Walkie Talkie

A chat room or a game? You decide! If you have ever looked at your textbook in bordeom during high school or uni, and imagined a little character running across a guantlet of letters – and let’s face it, who hasn’t? – Walkie Talkie is the game for you.


Another Ludum Dare 37 game jam entry, at first glance, Walkie Talkie doesn’t seem like anything special. Mainly because it doesn’t really seem like, well, anything. Taking place in the form of a command line chatroom a la the BBS/IRC days, on booting it up I wasn’t actually sure if I was reading the game’s intro.txt file, or if it was some sort of IF game that takes place in a fictional chat room – like games such as Digital: a Love Story did. Or, if I even accidentally downloaded an actual online chatroom program. The answer, stranger things enough, is a bit of all three.

So, yes, Walkie Talkie does indeed take place in an online chatroom, a real chatroom, a real, live, online chatroom. But you also, er, “play” the chatroom – literally: each single message is a “level” in itself of sorts, that can be entered by highlighting it and then pushing the enter key to begin. Once you’ve entered a level, a small avatar appears on the beginning of the sentence, and you must run the gauntlet of words ahead of you. Not necessarily an easy task, depending on the message.


As I mentioned before, the first few lines of text are the game’s introduction and instructions – but these too can be levels, a bit confusing at first if you don’t know what’s happening – from there, it’s open game and you’re free to scroll through the series of (unfiltered) text msgs submitted by other players. You can navigate through this list and select the “level” of your choice, and attempt to complete it, or probably more likely, give up in frustration and push ESC to exit the level and try something else.

One of the neat things, aside from the concept of playing a sentence, many letters have their own special trait or gimmick. The o’s become planet-like objects with little fireballs orbiting around them, dashes (-) become moving platforms, x’s become deadly flames, and so on. It really reminds me of the highschool days, where I chose to imagine lines of my dull textbooks as minutre platformer games. It’s fun to play through levels, or create your own, to find out what different tricks exist behind each letter.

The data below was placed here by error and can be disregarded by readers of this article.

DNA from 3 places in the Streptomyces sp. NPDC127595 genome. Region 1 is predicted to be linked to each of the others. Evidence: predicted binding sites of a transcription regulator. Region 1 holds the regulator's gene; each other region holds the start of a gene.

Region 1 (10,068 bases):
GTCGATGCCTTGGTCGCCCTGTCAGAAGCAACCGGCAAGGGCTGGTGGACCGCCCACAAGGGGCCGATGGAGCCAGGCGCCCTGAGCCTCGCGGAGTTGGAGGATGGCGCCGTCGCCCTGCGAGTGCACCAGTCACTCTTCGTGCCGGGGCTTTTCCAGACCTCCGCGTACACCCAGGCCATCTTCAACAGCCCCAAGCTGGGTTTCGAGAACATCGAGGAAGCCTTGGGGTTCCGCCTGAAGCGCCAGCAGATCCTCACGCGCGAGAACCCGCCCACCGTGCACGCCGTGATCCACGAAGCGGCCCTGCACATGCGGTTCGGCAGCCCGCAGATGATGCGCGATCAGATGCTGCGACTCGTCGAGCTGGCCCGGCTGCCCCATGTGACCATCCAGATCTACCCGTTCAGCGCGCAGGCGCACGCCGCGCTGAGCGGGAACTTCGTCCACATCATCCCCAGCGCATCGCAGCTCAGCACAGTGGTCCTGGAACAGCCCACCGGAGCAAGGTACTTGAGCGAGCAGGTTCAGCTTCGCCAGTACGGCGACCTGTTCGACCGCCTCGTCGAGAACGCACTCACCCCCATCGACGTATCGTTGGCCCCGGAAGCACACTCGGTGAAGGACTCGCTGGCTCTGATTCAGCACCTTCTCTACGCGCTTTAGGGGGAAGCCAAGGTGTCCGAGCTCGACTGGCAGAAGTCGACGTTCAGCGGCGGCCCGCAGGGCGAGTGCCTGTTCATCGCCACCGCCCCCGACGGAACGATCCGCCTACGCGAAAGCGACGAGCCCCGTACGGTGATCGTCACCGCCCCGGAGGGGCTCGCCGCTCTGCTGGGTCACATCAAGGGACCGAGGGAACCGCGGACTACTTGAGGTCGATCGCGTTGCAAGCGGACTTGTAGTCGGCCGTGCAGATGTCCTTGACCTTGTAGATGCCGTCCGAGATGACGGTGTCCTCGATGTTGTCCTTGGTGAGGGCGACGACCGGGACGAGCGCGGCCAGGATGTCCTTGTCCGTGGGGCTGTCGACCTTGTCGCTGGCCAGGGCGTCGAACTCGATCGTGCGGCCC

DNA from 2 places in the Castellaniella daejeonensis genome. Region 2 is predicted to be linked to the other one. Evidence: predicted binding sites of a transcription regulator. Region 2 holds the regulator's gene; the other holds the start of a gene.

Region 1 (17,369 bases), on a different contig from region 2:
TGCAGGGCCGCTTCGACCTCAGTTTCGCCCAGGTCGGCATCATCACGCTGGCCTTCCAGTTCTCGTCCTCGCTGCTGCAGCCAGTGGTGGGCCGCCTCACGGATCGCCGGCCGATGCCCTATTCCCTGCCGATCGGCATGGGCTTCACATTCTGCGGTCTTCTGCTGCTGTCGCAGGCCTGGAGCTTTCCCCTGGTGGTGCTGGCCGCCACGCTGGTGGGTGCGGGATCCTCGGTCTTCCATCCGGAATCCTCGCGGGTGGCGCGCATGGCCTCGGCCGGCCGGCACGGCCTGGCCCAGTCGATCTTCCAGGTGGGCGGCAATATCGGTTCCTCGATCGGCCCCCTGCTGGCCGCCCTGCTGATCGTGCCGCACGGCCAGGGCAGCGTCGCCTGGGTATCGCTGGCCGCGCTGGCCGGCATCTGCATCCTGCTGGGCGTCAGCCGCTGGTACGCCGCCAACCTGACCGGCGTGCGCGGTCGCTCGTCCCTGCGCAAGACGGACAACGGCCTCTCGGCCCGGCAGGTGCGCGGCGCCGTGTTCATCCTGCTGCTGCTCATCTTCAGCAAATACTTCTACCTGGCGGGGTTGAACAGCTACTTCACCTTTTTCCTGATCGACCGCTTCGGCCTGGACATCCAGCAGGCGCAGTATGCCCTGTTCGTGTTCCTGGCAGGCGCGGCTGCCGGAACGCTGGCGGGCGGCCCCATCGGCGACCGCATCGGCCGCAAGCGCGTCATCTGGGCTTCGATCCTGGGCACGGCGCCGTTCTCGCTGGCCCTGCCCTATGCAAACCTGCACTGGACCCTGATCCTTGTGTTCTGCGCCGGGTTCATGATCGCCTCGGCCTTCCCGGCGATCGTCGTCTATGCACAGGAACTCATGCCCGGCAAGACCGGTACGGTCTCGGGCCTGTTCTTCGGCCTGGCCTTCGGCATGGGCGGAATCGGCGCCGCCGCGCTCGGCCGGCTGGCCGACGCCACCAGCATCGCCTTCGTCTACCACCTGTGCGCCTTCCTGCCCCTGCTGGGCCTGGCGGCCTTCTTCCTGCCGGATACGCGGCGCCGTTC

Like a chatroom you can, of course, send messages too; done by pushing TAB to switch to the textbox below (clicking on it doesn’t work), and typing in your message, which then becomes a level. Except in a genius little move, you have to actually play and complete your level before it will be submitted, ensuring absolutely every message/level in the game is bona fide completeable. Push aside your dreams of torturing people with Kaizo Meatboy style levels, unless you fancy a bit of masochism yourself. If only we could apply the same kind of karma system to the post-truth world.

Walkie Talkie | Download


About J.C

I grew up in the dark dingy arcades of the 1980s, blasting heads with Robocop 2, but grew up in an era that spanned the introduction of the x86 home computer, through to the 16-bit revolution, into the polygon age and beyond. I write about food, travel and of course, New Retro Games. I started newretrogames.wordpress.com and contribute to www.thecitylane.com. I am also a freelance business researcher, writer, and editor having published academic and corporate articles on innovation and intellectual property.

Posted on January 6, 2017, in Platformer and tagged , , , , , , , , , , . Bookmark the permalink. Leave a comment.

Leave a Reply

Fill in your details below or click an icon to log in:

WordPress.com Logo

You are commenting using your WordPress.com account. Log Out /  Change )

Google+ photo

You are commenting using your Google+ account. Log Out /  Change )

Twitter picture

You are commenting using your Twitter account. Log Out /  Change )

Facebook photo

You are commenting using your Facebook account. Log Out /  Change )


Connecting to %s

%d bloggers like this: